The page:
- By Shuji Yamamoto
- Automation Basics
By Shuji Yamamoto
It took many years, but wireless technology has become accepted by skeptical instrument engineers worldwide. When ISA100 Wireless instrumentation first appeared in 2010, engineers were nervous about reliability and noise immunity. Since then, millions of hours of successful operations have been recorded, and wireless is now often the first choice for new plant construction and revamps.
One major reason is cost. Wired transmitters require a wired infrastructure, which can include a power supply, cabling, conduit, and cable trays to bring the signal to a field junction box or marshalling cabinet, along with I/O devices at the control and monitoring system to accept the transmitter's 4-20 mA or fieldbus signal. This can make a wired transmitter installation a very expensive and difficult undertaking. Battery-powered wireless transmitters do not need the wired infrastructure or power supply, so they can be installed quickly and inexpensively.
Although few engineers now hesitate to use wireless for monitoring purposes, wireless valve control has not enjoyed such success, often due to latency, along with the safety and reliability required for closed-loop systems.
In a 4-20 mA wired system, the signal is always present. The control system can read a level transmitter, determine that a valve needs to close, send the appropriate signal to the valve controller via a 4-20 mA signal, and the loop is closed almost immediately. Not so with standard wireless.
A wireless level transmitter is typically battery powered. To save battery life, the transmitter normally is set to send a wireless signal every second, or less frequently depending on the application. The wireless signal is relayed by other wireless transmitters in a mesh network arrangement until it arrives at a gateway. There, it is added to the plant's network and arrives at the control system.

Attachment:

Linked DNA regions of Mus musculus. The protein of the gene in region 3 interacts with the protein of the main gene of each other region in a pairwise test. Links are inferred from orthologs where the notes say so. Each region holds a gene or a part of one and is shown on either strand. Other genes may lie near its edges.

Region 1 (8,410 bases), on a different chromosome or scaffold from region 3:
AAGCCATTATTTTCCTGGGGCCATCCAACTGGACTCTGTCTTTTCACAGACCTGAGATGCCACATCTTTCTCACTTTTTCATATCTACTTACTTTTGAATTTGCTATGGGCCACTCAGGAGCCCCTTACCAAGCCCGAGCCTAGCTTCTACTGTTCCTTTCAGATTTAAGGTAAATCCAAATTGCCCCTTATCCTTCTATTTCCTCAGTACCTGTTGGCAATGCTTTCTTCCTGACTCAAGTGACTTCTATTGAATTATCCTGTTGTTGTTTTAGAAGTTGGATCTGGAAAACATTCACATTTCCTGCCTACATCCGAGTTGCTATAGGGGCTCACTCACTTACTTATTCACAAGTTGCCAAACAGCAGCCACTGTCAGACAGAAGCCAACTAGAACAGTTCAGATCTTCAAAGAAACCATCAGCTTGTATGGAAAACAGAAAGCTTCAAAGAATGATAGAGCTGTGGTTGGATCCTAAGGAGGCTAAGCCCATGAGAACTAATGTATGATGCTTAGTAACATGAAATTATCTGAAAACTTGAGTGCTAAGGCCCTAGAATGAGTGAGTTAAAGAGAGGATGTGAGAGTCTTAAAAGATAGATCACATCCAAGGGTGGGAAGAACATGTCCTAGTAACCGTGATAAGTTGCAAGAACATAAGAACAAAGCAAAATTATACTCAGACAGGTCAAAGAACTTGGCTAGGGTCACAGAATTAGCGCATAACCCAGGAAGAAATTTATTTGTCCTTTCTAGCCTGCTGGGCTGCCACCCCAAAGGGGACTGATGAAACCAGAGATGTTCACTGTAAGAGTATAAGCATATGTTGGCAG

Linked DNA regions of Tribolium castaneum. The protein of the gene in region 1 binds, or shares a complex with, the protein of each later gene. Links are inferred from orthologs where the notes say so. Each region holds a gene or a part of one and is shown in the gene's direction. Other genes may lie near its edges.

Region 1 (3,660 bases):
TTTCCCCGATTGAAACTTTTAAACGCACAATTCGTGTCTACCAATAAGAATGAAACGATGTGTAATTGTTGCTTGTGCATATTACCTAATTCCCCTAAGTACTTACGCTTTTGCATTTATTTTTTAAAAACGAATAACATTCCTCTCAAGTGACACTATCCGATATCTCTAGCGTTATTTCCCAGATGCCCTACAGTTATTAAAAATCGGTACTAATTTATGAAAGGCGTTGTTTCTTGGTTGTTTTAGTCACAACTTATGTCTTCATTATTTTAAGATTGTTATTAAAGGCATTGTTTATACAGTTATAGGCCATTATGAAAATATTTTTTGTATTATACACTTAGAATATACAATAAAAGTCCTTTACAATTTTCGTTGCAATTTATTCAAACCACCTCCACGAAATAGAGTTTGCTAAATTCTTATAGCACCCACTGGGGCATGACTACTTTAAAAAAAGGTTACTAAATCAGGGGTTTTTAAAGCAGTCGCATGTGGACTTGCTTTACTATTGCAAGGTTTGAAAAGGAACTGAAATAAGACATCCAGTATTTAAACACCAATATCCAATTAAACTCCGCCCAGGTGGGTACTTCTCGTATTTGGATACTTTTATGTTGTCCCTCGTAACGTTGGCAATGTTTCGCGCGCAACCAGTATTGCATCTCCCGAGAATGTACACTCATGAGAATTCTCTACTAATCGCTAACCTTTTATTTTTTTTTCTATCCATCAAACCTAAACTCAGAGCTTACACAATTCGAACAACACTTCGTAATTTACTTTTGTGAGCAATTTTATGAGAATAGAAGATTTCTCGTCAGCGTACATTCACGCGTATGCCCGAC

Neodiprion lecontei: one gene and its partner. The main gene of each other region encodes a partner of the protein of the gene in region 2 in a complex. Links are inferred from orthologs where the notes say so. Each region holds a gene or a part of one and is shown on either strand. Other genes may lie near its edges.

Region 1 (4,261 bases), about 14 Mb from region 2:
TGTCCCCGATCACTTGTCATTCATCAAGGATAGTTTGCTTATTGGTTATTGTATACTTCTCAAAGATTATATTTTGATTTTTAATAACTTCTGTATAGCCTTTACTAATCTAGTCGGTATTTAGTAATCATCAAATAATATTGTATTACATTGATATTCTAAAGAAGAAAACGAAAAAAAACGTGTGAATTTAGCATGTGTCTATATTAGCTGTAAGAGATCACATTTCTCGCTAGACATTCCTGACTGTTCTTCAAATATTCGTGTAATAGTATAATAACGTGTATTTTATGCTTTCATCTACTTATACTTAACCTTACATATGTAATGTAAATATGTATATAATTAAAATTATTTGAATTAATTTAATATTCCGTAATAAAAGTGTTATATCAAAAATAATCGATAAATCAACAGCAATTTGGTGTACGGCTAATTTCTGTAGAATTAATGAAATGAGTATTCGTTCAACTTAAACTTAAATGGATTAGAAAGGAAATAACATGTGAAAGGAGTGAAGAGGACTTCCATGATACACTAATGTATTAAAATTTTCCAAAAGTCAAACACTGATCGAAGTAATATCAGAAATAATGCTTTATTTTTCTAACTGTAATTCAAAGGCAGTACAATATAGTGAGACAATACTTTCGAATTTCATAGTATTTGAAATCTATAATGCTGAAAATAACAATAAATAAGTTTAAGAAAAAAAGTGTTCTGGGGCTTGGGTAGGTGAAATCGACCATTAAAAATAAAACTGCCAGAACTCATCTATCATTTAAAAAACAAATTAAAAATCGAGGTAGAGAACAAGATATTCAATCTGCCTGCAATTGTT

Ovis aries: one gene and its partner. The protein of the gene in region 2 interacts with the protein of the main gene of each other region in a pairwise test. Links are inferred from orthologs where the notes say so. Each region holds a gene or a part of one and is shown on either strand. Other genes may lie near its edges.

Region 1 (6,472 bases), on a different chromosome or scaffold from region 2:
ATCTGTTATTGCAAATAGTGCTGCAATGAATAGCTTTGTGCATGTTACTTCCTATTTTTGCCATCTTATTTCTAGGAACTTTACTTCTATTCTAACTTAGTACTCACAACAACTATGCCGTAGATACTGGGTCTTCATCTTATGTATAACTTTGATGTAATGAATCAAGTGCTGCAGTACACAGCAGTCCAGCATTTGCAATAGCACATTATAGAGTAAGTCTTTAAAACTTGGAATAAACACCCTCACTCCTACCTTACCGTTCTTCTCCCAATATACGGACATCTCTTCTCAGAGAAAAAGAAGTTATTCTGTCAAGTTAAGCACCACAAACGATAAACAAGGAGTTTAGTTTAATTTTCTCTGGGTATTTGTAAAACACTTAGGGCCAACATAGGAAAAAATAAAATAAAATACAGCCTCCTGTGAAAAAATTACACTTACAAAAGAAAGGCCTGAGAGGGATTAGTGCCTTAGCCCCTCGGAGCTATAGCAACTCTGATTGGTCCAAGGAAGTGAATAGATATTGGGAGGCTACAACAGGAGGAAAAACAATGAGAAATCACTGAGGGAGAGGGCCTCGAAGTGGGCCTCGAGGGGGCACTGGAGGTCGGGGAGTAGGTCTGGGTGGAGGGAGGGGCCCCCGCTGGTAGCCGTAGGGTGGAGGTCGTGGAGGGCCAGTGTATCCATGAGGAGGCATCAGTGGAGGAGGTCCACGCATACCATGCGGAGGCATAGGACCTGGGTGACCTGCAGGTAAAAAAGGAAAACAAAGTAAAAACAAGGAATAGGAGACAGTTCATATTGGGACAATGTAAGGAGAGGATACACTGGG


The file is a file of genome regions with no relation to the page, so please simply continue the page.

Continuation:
The control system determines that the valve should close and sends the appropriate signal over the network. The network delivers it to a wireless router, which transmits it to the valve controller. Total time elapsed is probably a minimum of 1 or 2 seconds depending on the signal frequency, but it could be much longer-perhaps 10 seconds or more, depending on latency in the type of mesh network. In particular, mesh networks with auto reconstruction of communication paths can substantially delay signal propagation. For a control or safety valve, 10 seconds is entirely too much time. A tank could overflow while the valve awaits a close command. Fortunately, there are ways to address this issue, starting with selecting the right wireless mesh network.